In The Great Gatsby, Jordan says,"Life starts all over again when it gets crisp in the fall." How is Jordan's statement ironic?
In traditional literary analysis, the season have specific symbolic interpretations: spring usually symbolizes rebirth, a new beginning, youth, innocence. Fall is spring's opposite--fall brings the harvest, the end of summer, the "beginning of the end", nature starts to decline and die. Fall is often associated with middle to late life. It is ironic that Jordan indicated that life begins in the fall because it is counter-intuitive to the natural cycles of the earth and nature.
It is also worth noting another irony in Jordan's statement which becomes clear when we look at its position in the text. At this point in the story, for instance, Nick recalls that this is the hottest day of the year so far and Daisy is about to suggest that the group go into the city. It is during this journey that Daisy runs over and kills Myrtle, her husband's lover and, in retaliation, Gatsby will be wrongly accused and killed by Myrtle's husband, George.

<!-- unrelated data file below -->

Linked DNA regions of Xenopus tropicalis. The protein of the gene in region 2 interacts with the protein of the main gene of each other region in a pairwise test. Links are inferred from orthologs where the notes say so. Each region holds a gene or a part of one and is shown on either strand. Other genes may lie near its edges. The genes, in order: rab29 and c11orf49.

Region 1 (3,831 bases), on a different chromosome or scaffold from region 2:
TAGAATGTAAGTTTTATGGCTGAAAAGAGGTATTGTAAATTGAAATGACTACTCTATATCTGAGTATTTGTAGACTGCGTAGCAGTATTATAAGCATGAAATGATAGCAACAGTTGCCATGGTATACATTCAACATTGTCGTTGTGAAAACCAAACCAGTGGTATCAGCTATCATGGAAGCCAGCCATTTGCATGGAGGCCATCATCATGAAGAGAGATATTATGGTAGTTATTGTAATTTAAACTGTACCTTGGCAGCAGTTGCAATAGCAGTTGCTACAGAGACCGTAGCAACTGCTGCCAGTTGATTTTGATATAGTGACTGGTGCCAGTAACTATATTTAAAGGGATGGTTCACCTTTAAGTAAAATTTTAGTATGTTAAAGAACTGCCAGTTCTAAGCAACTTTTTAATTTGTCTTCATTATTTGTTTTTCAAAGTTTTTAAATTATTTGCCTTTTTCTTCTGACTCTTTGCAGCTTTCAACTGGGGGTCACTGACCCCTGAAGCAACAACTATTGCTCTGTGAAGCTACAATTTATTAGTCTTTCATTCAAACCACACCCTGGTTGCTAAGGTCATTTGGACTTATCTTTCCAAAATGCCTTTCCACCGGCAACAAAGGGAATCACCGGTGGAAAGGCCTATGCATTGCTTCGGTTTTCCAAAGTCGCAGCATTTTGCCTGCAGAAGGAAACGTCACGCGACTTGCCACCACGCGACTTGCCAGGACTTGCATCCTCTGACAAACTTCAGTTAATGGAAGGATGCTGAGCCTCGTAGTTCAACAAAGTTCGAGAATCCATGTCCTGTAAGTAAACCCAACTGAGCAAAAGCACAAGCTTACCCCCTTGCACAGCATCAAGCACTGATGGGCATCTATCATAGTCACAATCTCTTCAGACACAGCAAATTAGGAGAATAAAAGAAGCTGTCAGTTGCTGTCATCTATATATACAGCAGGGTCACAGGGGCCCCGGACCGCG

The idea, then, that the fall will bring rejuvenation is ironic because it is the opposite of what really happens. For many members of this group, these events will cast a long shadow over their lives and will bring many negative effects. Gatsby's funeral, for example, is only attended by a handful of people while Nick becomes so jaded with this area that he returns to his hometown.
Fall is symbolically associated with declension precisely because it becomes "crisp" and cool outside. Thus, it is autumn's crispness that actually causes what seems like death in nature: the withering of leaves, the browning of grasses, and so forth. The drop in temperature that Jordan refers to is the circumstance that precipitates death (and winter), not new life.
Such a statement reveals Jordan's privilege as well. Jordan's biggest care right now seems to be how hot it is, though she handles it somewhat better than Daisy does. However, ironically, Jordan would be one of the individuals better able to handle the intense heat: she can lounge idly on white couches in big houses outside the city, fanning herself and drinking cold beverages. Others, like George Wilson or the man selling puppies in New York City, are far less capable of managing the heat because they must work and because the areas in which they live are more crowded and prone to trapping such heat.